Study of railway operation stability between Wattwil and Nesslau-Neu St. Johann

In accordance with a recently adopted federal plan to expand Switzerland’s railway infrastructure (STEP AS 2025), the service interval for trains running between the Wattwil and Nesslau-Neu St. Johann railway stations is to be shortened to 30 minutes. The service schedules that have been submitted so far specify the deployment of an additional train consist to accomplish this objective. In the interest of lowering the cost of operation while at the same time securing the 30-minute interval, EBP carried out a study of an alternative solution that would not require an additional train.

The proposed solution centered on the installation of a reverse loop at the Nesslau-Neu St. Johann railway station and accompanying train-speed increases along the route, as well as when entering and exiting the Wattwil station. However, when consulted about the proposal, the Thurbo Railway Company expressed misgivings about a reverse loop, arguing that it would undermine operational stability. As the operator of the railway infrastructure, the Swiss Southeast Railway (SOB) therefore commissioned EBP to carry out an open-track simulation between the various stations at Bütschwil, Brunnadern, Kaltbrunn, Wattwil and Nesslau-Neu. St. Johann as a means of obtaining relevant information on the stability of future railway operation. To secure the reliability of the simulation, EBP first defined a set of different system-entry delays and dwell-time overruns for weekdays and weekends.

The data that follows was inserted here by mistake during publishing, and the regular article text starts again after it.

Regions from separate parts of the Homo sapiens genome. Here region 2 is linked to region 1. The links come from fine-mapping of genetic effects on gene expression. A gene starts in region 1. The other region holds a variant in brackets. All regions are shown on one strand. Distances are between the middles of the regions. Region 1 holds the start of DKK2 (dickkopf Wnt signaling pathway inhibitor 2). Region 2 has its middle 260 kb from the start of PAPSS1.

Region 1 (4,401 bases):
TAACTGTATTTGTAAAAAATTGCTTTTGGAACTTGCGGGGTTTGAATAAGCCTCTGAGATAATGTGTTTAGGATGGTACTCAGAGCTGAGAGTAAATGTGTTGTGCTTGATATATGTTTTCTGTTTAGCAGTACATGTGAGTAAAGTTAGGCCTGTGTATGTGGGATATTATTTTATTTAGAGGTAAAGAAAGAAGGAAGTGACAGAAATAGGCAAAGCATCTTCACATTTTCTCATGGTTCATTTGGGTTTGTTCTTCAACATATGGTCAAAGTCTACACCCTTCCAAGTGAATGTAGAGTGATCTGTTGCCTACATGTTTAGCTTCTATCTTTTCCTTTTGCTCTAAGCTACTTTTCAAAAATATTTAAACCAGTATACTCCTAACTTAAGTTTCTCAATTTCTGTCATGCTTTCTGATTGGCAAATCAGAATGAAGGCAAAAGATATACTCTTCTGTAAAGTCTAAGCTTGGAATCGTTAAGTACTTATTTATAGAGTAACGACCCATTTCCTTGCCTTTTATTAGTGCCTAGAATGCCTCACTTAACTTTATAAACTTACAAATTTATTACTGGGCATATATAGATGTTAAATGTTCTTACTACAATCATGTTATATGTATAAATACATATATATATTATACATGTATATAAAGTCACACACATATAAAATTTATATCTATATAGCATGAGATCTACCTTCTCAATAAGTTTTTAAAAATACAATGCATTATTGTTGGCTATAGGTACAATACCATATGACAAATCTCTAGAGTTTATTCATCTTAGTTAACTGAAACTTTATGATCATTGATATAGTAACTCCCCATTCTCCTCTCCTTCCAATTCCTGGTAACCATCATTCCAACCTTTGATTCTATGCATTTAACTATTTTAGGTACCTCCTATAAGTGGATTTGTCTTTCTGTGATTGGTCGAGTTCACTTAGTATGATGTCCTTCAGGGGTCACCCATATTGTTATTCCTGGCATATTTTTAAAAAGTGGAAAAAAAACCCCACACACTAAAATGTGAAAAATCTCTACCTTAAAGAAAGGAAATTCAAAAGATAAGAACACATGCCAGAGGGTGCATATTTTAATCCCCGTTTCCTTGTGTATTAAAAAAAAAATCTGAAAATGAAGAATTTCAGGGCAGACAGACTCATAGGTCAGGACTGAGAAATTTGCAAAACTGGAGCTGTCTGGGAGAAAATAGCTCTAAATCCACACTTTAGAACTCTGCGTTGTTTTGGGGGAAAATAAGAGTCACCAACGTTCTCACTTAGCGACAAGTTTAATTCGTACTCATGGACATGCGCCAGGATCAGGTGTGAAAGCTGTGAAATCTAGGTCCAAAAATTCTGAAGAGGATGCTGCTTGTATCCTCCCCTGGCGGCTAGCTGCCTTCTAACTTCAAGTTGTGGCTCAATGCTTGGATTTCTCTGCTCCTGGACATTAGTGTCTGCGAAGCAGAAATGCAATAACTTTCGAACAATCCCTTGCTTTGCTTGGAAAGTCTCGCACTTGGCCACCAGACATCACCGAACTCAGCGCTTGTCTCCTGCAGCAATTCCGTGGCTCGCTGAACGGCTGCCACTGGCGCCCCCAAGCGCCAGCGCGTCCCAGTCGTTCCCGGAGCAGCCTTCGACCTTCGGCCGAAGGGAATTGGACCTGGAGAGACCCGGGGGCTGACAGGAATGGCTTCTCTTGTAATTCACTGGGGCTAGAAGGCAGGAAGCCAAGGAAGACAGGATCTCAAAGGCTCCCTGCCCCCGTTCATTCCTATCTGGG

Confirmation of possible operational instability

After first taking account of data relating to system-entry delays from the annual schedule for the year 2016, EBP’s study indicated that the introduction of a reverse loop would fail to sufficiently ensure that passengers catch their connecting trains in Wattwil. As it turned out, the only way to secure the schedule as stipulated in the STEP AS 2025 and prevent scheduling interruptions in Wattwil in case of delays outside the reference area (e.g. affecting trains coming from St. Gallen, Wil or Rapperswil) would be to eliminate the train stop in Krummenau.
In the context of its study, EBP used OpenTrack 50 to simulate daily train operation from 5:35 a.m. to 11:00 p.m. Conclusions were based on the following train and infrastructure assumptions: Voralpen-Express trains (the new, eight-car FLIRT “Traverso” operated by SOB); Thurbo FLIRT SOB or GTW 2/8 trains operated in single and multiple-unit train control in the case of the urban-suburban trains (i.e. corresponding to the time of day under investigation); and current-state infrastructure augmented through the addition of the planned expansion measures up to 2025.

Picture Credits: © Christof Sonderegger